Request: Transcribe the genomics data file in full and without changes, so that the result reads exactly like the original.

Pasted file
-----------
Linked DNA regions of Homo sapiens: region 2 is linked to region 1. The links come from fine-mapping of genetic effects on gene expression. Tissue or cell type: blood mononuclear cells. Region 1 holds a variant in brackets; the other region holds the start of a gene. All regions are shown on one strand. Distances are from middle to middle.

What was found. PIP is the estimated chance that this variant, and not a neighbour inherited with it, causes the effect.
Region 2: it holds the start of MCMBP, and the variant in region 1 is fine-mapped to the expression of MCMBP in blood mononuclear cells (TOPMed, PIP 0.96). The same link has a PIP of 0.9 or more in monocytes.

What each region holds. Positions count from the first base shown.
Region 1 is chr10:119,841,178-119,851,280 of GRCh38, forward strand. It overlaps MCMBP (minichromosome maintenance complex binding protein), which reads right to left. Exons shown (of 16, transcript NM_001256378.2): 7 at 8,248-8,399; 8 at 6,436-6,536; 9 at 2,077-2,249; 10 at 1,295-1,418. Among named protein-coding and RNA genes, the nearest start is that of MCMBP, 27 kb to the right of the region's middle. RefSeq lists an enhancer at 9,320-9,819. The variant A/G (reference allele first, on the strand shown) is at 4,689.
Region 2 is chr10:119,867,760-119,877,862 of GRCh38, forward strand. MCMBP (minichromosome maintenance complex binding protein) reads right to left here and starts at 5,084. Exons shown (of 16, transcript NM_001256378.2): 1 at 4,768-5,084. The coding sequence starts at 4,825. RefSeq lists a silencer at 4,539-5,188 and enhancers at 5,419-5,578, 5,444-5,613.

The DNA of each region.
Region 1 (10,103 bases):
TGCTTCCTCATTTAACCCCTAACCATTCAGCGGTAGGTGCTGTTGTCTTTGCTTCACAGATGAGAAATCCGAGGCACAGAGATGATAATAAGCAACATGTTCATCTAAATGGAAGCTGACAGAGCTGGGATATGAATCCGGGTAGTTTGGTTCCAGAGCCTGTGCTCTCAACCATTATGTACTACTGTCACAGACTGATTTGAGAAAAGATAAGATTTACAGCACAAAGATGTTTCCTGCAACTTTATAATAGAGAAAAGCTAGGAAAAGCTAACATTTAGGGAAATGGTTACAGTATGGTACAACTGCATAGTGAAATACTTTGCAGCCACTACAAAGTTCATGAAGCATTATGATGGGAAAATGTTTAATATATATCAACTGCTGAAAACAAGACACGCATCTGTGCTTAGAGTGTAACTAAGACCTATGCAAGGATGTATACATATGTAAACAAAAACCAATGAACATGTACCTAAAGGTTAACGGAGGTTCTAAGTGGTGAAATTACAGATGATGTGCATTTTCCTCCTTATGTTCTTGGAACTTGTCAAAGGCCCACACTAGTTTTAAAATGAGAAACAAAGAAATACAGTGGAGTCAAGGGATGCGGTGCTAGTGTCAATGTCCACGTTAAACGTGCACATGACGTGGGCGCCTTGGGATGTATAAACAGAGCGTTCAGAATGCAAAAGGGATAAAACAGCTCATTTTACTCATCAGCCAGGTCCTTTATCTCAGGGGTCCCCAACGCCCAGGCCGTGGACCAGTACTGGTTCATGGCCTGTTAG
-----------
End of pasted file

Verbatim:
Linked DNA regions of Homo sapiens: region 2 is linked to region 1. The links come from fine-mapping of genetic effects on gene expression. Tissue or cell type: blood mononuclear cells. Region 1 holds a variant in brackets; the other region holds the start of a gene. All regions are shown on one strand. Distances are from middle to middle.

What was found. PIP is the estimated chance that this variant, and not a neighbour inherited with it, causes the effect.
Region 2: it holds the start of MCMBP, and the variant in region 1 is fine-mapped to the expression of MCMBP in blood mononuclear cells (TOPMed, PIP 0.96). The same link has a PIP of 0.9 or more in monocytes.

What each region holds. Positions count from the first base shown.
Region 1 is chr10:119,841,178-119,851,280 of GRCh38, forward strand. It overlaps MCMBP (minichromosome maintenance complex binding protein), which reads right to left. Exons shown (of 16, transcript NM_001256378.2): 7 at 8,248-8,399; 8 at 6,436-6,536; 9 at 2,077-2,249; 10 at 1,295-1,418. Among named protein-coding and RNA genes, the nearest start is that of MCMBP, 27 kb to the right of the region's middle. RefSeq lists an enhancer at 9,320-9,819. The variant A/G (reference allele first, on the strand shown) is at 4,689.
Region 2 is chr10:119,867,760-119,877,862 of GRCh38, forward strand. MCMBP (minichromosome maintenance complex binding protein) reads right to left here and starts at 5,084. Exons shown (of 16, transcript NM_001256378.2): 1 at 4,768-5,084. The coding sequence starts at 4,825. RefSeq lists a silencer at 4,539-5,188 and enhancers at 5,419-5,578, 5,444-5,613.

The DNA of each region.
Region 1 (10,103 bases):
TGCTTCCTCATTTAACCCCTAACCATTCAGCGGTAGGTGCTGTTGTCTTTGCTTCACAGATGAGAAATCCGAGGCACAGAGATGATAATAAGCAACATGTTCATCTAAATGGAAGCTGACAGAGCTGGGATATGAATCCGGGTAGTTTGGTTCCAGAGCCTGTGCTCTCAACCATTATGTACTACTGTCACAGACTGATTTGAGAAAAGATAAGATTTACAGCACAAAGATGTTTCCTGCAACTTTATAATAGAGAAAAGCTAGGAAAAGCTAACATTTAGGGAAATGGTTACAGTATGGTACAACTGCATAGTGAAATACTTTGCAGCCACTACAAAGTTCATGAAGCATTATGATGGGAAAATGTTTAATATATATCAACTGCTGAAAACAAGACACGCATCTGTGCTTAGAGTGTAACTAAGACCTATGCAAGGATGTATACATATGTAAACAAAAACCAATGAACATGTACCTAAAGGTTAACGGAGGTTCTAAGTGGTGAAATTACAGATGATGTGCATTTTCCTCCTTATGTTCTTGGAACTTGTCAAAGGCCCACACTAGTTTTAAAATGAGAAACAAAGAAATACAGTGGAGTCAAGGGATGCGGTGCTAGTGTCAATGTCCACGTTAAACGTGCACATGACGTGGGCGCCTTGGGATGTATAAACAGAGCGTTCAGAATGCAAAAGGGATAAAACAGCTCATTTTACTCATCAGCCAGGTCCTTTATCTCAGGGGTCCCCAACGCCCAGGCCGTGGACCAGTACTGGTTCATGGCCTGTTAG